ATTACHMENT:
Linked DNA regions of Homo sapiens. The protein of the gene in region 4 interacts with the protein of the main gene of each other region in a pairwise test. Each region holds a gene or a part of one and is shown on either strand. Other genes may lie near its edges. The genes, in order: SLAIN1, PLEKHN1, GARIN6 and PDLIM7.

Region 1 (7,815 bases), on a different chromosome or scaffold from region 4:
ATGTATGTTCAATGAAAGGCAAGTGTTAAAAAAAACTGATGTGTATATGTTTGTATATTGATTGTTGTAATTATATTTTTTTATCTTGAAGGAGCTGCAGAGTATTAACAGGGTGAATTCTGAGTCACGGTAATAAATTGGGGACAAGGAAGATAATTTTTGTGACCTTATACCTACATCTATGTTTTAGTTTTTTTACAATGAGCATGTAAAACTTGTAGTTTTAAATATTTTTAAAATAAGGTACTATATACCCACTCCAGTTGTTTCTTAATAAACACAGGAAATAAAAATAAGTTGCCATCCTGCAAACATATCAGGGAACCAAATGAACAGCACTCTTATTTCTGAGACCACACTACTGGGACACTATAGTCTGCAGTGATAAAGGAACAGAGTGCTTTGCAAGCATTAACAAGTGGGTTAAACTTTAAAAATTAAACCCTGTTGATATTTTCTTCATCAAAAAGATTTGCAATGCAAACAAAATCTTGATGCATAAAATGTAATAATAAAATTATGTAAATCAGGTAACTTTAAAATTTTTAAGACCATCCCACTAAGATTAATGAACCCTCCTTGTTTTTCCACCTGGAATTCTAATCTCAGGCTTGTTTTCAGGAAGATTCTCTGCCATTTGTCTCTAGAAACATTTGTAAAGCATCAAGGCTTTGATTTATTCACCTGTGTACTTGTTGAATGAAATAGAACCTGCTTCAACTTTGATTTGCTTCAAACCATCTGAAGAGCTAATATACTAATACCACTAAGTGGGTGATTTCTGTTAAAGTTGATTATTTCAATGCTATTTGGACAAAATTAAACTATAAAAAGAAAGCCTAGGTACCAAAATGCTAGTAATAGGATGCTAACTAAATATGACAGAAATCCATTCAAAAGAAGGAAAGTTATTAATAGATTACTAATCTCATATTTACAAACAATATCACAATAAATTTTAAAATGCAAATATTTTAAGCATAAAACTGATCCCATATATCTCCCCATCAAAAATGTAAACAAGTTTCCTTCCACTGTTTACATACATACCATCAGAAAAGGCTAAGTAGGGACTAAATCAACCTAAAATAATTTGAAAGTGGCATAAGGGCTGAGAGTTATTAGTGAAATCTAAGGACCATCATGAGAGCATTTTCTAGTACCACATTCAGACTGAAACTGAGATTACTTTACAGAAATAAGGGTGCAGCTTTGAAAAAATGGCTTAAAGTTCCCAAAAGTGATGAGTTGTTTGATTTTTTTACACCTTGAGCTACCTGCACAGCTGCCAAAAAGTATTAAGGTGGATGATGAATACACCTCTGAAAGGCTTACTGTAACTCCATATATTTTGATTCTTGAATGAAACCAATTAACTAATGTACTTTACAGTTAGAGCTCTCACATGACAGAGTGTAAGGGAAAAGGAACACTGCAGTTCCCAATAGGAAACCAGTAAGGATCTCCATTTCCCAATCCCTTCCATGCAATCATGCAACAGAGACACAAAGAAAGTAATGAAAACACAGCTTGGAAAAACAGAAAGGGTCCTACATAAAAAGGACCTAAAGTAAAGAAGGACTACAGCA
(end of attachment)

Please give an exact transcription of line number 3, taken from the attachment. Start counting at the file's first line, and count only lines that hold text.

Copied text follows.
ATGTATGTTCAATGAAAGGCAAGTGTTAAAAAAAACTGATGTGTATATGTTTGTATATTGATTGTTGTAATTATATTTTTTTATCTTGAAGGAGCTGCAGAGTATTAACAGGGTGAATTCTGAGTCACGGTAATAAATTGGGGACAAGGAAGATAATTTTTGTGACCTTATACCTACATCTATGTTTTAGTTTTTTTACAATGAGCATGTAAAACTTGTAGTTTTAAATATTTTTAAAATAAGGTACTATATACCCACTCCAGTTGTTTCTTAATAAACACAGGAAATAAAAATAAGTTGCCATCCTGCAAACATATCAGGGAACCAAATGAACAGCACTCTTATTTCTGAGACCACACTACTGGGACACTATAGTCTGCAGTGATAAAGGAACAGAGTGCTTTGCAAGCATTAACAAGTGGGTTAAACTTTAAAAATTAAACCCTGTTGATATTTTCTTCATCAAAAAGATTTGCAATGCAAACAAAATCTTGATGCATAAAATGTAATAATAAAATTATGTAAATCAGGTAACTTTAAAATTTTTAAGACCATCCCACTAAGATTAATGAACCCTCCTTGTTTTTCCACCTGGAATTCTAATCTCAGGCTTGTTTTCAGGAAGATTCTCTGCCATTTGTCTCTAGAAACATTTGTAAAGCATCAAGGCTTTGATTTATTCACCTGTGTACTTGTTGAATGAAATAGAACCTGCTTCAACTTTGATTTGCTTCAAACCATCTGAAGAGCTAATATACTAATACCACTAAGTGGGTGATTTCTGTTAAAGTTGATTATTTCAATGCTATTTGGACAAAATTAAACTATAAAAAGAAAGCCTAGGTACCAAAATGCTAGTAATAGGATGCTAACTAAATATGACAGAAATCCATTCAAAAGAAGGAAAGTTATTAATAGATTACTAATCTCATATTTACAAACAATATCACAATAAATTTTAAAATGCAAATATTTTAAGCATAAAACTGATCCCATATATCTCCCCATCAAAAATGTAAACAAGTTTCCTTCCACTGTTTACATACATACCATCAGAAAAGGCTAAGTAGGGACTAAATCAACCTAAAATAATTTGAAAGTGGCATAAGGGCTGAGAGTTATTAGTGAAATCTAAGGACCATCATGAGAGCATTTTCTAGTACCACATTCAGACTGAAACTGAGATTACTTTACAGAAATAAGGGTGCAGCTTTGAAAAAATGGCTTAAAGTTCCCAAAAGTGATGAGTTGTTTGATTTTTTTACACCTTGAGCTACCTGCACAGCTGCCAAAAAGTATTAAGGTGGATGATGAATACACCTCTGAAAGGCTTACTGTAACTCCATATATTTTGATTCTTGAATGAAACCAATTAACTAATGTACTTTACAGTTAGAGCTCTCACATGACAGAGTGTAAGGGAAAAGGAACACTGCAGTTCCCAATAGGAAACCAGTAAGGATCTCCATTTCCCAATCCCTTCCATGCAATCATGCAACAGAGACACAAAGAAAGTAATGAAAACACAGCTTGGAAAAACAGAAAGGGTCCTACATAAAAAGGACCTAAAGTAAAGAAGGACTACAGCA